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To become more eco-efficient and reduce demand for fossil fuels, the cement industry has had to become smarter in the way it uses, reuses and recycles raw materials, energy and waste. The CSI views waste as a potential recovery opportunity, rather than simply as a disposal problem.

Certain types of waste have untapped potential as a substitute fuel supply and raw material in the cement manufacturing process. By-products from domestic, industrial, or agricultural sources can be used as fuels, partially replacing traditional fossil fuels. This reduces the associated environmental impacts of finding, producing, transporting and burning these fuels. It also decreases the loads on landfills and incinerators and their environmental impacts, including: potential groundwater pollution, methane generation and hazardous ash residues.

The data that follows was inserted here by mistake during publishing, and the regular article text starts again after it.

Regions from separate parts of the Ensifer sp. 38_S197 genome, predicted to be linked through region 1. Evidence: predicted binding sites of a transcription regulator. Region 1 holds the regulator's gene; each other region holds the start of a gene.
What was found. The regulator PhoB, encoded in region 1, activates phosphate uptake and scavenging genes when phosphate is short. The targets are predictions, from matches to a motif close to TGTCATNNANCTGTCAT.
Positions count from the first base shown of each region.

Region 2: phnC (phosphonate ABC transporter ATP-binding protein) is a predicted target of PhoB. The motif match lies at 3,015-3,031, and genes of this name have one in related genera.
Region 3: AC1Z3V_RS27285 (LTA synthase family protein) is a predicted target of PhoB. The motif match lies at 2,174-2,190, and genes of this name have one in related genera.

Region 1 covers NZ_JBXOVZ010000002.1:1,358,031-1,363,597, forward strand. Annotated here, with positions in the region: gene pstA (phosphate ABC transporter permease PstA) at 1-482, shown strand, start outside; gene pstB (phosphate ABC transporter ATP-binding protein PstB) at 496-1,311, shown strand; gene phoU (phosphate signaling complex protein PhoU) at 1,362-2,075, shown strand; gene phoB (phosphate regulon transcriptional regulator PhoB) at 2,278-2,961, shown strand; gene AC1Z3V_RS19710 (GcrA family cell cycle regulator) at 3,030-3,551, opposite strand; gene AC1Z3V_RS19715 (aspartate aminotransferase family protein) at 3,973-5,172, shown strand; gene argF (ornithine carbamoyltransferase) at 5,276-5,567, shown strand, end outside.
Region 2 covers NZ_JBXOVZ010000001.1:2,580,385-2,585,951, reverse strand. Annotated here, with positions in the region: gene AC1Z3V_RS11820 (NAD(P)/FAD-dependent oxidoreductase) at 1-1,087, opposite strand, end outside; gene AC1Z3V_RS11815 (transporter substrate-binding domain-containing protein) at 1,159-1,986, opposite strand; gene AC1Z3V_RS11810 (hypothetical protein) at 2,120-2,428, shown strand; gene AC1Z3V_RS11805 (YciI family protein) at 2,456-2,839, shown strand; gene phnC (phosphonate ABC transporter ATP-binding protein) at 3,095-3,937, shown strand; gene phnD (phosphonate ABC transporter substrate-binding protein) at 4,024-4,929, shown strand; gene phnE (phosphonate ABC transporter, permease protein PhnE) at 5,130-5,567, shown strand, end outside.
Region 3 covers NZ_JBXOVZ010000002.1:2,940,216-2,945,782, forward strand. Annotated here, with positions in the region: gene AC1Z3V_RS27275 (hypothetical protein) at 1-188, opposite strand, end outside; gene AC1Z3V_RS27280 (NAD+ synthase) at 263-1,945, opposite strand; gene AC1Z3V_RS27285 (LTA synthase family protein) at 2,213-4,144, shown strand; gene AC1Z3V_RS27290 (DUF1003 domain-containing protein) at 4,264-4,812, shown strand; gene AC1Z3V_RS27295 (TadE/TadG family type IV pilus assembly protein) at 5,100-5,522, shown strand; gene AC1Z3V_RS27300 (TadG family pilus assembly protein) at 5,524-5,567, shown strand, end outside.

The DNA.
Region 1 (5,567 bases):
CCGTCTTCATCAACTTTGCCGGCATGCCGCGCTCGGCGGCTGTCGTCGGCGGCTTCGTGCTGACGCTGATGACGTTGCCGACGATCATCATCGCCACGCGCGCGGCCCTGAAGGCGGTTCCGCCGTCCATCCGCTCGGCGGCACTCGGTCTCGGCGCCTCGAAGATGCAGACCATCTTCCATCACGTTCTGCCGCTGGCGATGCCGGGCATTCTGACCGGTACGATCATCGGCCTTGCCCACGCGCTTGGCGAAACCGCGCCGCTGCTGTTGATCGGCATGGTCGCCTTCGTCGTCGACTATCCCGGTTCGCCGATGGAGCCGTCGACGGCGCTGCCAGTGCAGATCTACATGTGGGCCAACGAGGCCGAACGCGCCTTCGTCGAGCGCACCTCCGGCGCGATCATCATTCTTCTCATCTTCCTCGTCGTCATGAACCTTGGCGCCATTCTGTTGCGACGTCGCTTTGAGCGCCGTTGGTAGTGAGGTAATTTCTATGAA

The mining and power generation industries produce mineral by-products that can be used in cement or concrete production. Biomass can also be used as a partial fuel substitute, which helps reduce CO2 emissions.

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In some countries, cement kilns are being used as an integral part of the waste management infrastructure. They can provide energy and materials recovery, offering safe disposal options for many of society’s wastes. Particularly in developing nations, which may have little or no waste management infrastructure, properly designed and operated cement kilns can provide a practical, cost-effective and environmentally effective option to landfill and incineration.

In 2005, the CSI published – after extensive consultation with key stakeholder groups like the IUCN, WWF, The Natural Step, The Nature Conservancy, UK environmental regulators and others – Guidelines for the Selection and Use of Fuels and Raw Materials in the Cement Manufacturing Process.

Importantly, the CSI will continue to work with stakeholders to identify the proper designs and operational and maintenance practices that make co-processing waste a safe and eco-efficient operation.

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